The High Court of Karnataka puts brakes on lake privatisation

4 November 2008

Environment Support Group (ESG) had a very significant victory in its Public Interest Litigation (PIL) (PDF – 194 KB) against the privatisation of lakes on 04 Nov 2008. Passing an interim order (zip file – 164 KB), the High Court of Karnataka has restrained the Government and private parties from proceeding with any further investment or development of lakes based on the privatisation (PPP) model. The Court gave two weeks to the Government to file a comprehensive plan for the protection of lakes and gardens in a manner that would ensure everyone, especially the “have nots,” could enjoy the bounty of nature.

ESG advocate Mr. Sunil Dutt Yadav and Leo F. Saldanha, Coordinator of ESG (as party in person) argued the case as Petitioners. Heading the Division Bench of the High Court, Chief Justice P D Dinakaran invested a substantial amount of time at the Court in expressing his anguish over the privatisation of the commons. As the Judge remarked, “we cannot be mute spectators” when the common man has to “stare at a lake through a fence.” In fact this argument was extended as applicable to all lakes and forests. Many of his observations are worth noting as indicative of the mind of this Court on issues relating to the privatisation of commons.

View the interim order passed by the High Court on November 4th.

Observations of the Chief Justice leading the Division Bench while passing the interim order:

On the overall policy:

“Nothing but “exploitation and misuse of power. How can the Govt work like this?….. Govt is the guardian and Trustee. You created Lake Development Agency to conserve lakes, and they acted as an agency to trade them away.”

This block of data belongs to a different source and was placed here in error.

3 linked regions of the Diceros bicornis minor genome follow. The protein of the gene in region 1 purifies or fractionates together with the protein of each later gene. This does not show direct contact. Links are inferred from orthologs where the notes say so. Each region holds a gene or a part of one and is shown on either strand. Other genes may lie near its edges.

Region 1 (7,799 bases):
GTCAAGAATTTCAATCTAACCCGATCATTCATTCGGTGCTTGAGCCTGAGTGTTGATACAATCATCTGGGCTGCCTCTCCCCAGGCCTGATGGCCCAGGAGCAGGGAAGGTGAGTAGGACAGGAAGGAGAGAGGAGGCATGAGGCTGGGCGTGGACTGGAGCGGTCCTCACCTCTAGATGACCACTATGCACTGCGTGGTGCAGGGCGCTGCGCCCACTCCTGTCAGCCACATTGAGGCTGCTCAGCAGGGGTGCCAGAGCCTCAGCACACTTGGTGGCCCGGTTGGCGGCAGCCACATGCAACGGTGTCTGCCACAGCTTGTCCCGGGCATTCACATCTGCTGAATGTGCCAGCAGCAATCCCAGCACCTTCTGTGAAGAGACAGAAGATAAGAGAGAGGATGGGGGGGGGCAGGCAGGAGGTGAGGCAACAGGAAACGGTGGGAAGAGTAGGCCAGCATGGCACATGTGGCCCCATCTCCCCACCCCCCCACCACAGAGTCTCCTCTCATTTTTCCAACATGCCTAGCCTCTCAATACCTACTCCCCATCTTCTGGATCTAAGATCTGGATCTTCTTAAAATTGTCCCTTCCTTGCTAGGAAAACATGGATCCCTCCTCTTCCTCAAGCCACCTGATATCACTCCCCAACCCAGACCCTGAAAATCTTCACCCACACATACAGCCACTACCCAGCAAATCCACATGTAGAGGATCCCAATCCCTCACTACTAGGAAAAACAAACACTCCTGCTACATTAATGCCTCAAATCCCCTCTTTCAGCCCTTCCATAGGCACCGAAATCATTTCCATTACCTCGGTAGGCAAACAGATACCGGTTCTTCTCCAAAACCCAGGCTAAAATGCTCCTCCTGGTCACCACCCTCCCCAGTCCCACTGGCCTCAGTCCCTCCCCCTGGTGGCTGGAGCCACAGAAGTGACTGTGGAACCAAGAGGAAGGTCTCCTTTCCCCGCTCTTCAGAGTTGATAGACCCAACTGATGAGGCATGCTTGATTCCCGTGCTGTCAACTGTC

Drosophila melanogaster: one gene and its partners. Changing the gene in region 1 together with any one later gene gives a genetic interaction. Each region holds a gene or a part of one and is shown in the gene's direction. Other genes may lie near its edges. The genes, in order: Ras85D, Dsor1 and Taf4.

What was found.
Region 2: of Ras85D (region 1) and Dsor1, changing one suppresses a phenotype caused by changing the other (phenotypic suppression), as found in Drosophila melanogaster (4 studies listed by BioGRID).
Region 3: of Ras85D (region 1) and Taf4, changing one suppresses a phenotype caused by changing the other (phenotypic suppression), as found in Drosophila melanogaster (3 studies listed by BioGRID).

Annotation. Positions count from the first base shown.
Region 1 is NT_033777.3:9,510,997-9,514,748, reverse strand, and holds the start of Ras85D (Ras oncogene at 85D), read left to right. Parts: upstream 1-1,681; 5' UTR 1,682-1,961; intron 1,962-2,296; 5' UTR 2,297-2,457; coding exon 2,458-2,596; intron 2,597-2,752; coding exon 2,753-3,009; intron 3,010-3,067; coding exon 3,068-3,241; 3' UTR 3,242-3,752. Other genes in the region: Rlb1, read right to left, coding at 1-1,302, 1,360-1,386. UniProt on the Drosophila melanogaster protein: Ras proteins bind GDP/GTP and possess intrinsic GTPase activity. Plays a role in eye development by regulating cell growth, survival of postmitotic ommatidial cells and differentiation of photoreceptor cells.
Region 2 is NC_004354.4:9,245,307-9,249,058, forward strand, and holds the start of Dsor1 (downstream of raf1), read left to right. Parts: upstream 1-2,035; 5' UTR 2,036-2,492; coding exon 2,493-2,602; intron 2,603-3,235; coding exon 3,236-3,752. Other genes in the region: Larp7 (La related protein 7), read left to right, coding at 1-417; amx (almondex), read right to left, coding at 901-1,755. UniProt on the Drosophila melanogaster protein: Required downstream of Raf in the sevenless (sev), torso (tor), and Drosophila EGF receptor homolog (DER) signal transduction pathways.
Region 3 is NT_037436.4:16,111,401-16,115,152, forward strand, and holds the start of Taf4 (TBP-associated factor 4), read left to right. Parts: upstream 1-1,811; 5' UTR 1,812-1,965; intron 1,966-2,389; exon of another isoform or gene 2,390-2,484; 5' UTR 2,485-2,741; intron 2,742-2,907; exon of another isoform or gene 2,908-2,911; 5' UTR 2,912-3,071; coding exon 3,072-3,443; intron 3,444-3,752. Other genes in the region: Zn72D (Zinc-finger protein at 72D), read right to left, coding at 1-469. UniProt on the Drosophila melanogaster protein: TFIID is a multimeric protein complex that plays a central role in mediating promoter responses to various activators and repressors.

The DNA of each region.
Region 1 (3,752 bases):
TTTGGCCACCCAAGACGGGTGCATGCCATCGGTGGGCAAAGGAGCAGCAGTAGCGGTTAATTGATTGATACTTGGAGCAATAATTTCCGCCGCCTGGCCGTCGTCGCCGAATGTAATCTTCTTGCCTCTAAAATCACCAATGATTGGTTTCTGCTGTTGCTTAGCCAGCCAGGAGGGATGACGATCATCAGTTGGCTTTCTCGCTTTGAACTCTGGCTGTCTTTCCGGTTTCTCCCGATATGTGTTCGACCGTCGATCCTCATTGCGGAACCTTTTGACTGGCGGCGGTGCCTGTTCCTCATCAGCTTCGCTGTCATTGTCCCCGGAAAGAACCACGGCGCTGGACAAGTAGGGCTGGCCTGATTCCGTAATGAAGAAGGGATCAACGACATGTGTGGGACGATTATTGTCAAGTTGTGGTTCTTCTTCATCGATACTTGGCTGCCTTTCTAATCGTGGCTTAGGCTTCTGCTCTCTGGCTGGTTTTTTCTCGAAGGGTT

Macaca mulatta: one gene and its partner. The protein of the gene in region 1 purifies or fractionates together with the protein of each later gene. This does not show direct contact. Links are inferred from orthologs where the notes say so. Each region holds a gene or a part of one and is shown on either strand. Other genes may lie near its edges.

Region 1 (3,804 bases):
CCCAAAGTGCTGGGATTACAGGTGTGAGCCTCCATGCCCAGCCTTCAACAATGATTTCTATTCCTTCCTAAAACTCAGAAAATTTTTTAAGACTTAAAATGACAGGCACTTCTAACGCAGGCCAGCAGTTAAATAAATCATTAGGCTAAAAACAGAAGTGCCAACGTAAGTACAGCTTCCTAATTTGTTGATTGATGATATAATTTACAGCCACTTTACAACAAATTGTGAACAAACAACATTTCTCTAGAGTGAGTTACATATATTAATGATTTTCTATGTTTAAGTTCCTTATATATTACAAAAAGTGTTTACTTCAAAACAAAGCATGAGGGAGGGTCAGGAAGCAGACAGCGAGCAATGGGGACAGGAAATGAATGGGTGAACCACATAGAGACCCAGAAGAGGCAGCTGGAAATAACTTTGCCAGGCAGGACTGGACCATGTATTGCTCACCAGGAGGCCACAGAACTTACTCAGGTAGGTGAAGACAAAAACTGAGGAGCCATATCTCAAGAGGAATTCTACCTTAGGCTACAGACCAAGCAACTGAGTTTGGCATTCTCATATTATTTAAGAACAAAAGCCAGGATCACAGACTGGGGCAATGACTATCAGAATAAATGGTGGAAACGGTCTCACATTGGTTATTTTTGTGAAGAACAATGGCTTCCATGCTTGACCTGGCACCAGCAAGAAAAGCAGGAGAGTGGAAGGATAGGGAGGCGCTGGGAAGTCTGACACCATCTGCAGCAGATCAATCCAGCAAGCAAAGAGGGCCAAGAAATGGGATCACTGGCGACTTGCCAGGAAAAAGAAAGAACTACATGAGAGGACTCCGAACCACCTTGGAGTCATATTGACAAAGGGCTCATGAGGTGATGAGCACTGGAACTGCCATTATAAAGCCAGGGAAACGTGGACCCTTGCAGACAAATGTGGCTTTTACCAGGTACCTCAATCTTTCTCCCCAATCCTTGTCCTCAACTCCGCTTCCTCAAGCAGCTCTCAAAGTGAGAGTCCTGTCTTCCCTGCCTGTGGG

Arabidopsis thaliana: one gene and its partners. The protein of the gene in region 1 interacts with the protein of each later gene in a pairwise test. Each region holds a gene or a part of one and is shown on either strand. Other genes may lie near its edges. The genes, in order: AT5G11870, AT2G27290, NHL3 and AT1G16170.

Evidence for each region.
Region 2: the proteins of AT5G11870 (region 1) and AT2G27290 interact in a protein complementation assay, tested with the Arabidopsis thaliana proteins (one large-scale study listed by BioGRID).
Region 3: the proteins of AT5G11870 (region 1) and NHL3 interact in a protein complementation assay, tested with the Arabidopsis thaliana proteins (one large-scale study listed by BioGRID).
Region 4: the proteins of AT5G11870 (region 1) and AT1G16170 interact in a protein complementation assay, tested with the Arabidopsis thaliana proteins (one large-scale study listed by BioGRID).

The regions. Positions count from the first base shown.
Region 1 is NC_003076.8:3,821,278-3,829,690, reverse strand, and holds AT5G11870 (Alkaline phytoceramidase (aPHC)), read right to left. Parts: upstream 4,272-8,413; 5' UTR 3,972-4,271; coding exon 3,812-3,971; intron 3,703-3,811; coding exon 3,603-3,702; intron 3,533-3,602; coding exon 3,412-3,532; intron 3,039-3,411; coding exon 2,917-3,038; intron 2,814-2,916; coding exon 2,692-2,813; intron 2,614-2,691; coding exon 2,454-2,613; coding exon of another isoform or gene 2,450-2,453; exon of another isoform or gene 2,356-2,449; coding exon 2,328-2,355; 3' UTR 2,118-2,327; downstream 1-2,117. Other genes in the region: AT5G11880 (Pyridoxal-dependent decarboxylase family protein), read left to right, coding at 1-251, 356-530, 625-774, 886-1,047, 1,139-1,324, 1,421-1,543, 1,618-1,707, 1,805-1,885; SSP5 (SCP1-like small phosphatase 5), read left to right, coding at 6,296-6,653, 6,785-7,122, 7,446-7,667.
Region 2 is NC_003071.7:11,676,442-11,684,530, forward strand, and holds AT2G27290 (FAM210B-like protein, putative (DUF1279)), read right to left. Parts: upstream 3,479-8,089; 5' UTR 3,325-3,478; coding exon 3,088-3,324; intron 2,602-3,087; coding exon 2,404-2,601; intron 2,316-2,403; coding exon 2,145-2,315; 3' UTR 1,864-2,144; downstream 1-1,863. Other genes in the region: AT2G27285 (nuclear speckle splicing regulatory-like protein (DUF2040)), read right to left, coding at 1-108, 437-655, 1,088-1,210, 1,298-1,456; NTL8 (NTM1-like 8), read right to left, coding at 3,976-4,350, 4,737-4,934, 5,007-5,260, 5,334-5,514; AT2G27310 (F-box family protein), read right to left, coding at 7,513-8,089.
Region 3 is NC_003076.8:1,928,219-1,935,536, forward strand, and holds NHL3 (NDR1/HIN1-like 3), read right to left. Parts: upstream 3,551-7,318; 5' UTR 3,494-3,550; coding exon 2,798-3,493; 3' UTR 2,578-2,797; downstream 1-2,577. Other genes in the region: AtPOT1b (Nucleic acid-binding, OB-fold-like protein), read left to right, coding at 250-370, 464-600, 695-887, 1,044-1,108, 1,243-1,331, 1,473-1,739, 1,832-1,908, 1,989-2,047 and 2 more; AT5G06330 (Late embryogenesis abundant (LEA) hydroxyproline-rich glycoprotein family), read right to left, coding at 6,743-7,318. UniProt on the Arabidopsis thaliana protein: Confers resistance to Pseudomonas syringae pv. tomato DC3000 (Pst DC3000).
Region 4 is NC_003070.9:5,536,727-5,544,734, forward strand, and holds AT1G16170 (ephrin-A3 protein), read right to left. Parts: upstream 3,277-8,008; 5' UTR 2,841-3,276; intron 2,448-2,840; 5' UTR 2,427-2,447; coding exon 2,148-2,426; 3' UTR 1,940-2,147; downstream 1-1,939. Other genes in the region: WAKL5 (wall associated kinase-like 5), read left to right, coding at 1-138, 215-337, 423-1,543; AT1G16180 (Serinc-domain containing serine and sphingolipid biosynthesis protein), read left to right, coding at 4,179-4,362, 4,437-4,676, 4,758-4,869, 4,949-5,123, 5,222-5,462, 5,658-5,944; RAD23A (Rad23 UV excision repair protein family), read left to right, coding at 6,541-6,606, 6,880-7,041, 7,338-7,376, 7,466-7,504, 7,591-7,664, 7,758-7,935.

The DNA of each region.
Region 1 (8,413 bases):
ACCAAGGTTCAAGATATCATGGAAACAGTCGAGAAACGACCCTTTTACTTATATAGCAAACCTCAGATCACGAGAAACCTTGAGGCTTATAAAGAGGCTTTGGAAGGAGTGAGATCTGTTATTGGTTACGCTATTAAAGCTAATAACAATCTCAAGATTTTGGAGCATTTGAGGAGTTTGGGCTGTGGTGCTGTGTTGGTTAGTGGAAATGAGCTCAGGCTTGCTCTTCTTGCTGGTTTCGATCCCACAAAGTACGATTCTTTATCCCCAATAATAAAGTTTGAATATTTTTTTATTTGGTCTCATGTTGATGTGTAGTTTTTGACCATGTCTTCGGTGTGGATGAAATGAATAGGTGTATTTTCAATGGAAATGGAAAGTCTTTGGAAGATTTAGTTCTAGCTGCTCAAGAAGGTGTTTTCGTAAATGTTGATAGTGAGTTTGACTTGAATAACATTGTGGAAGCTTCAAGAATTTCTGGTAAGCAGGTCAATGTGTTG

“Is nature to be preserved only for the haves? Bangalore has already become only IT city! Very unfortunate situation. Original residents of Bangalore city will be alienated from their right of enjoyment of nature.”

“If this country is meant only for haves, we cannot be mute spectators.”

The Chief Justice highlighted how this hurts the common man by using the analogy of an High Court employee taking his/her family to a lake on a visit. He explained that to get in, it would cost Rs. 100 (for a family of five at at least Rs. 20/head). Then for every service inside there would be a fee. At the end of the day, the employee would have spent at least a 1000 rupees, something s/he could not afford even once a year for a mere visit to a local neighbourhood lake.

Chief Justice berated this policy by saying “If this is permitted, a time will come when people have to pay to enter Cubbon Park and Lal Bagh” (Bangalore’s two principal parks). “Maybe even the High Court!”

“With all humility, concern and deep worries we are investing the precious time of this Court in this matter. Our deep concern is that one day or the other these places may not be accessible for the common man. This is 100% true! Poor man has to stand outside the fence and stare at a lake? Common man is deprived of the natural right to enjoy beauty of nature.”

On the Lakes ecology:

“This city is fortunate to have such ecological richness.”

“Once birds stop on their migratory route in one season, next season they may not come.”

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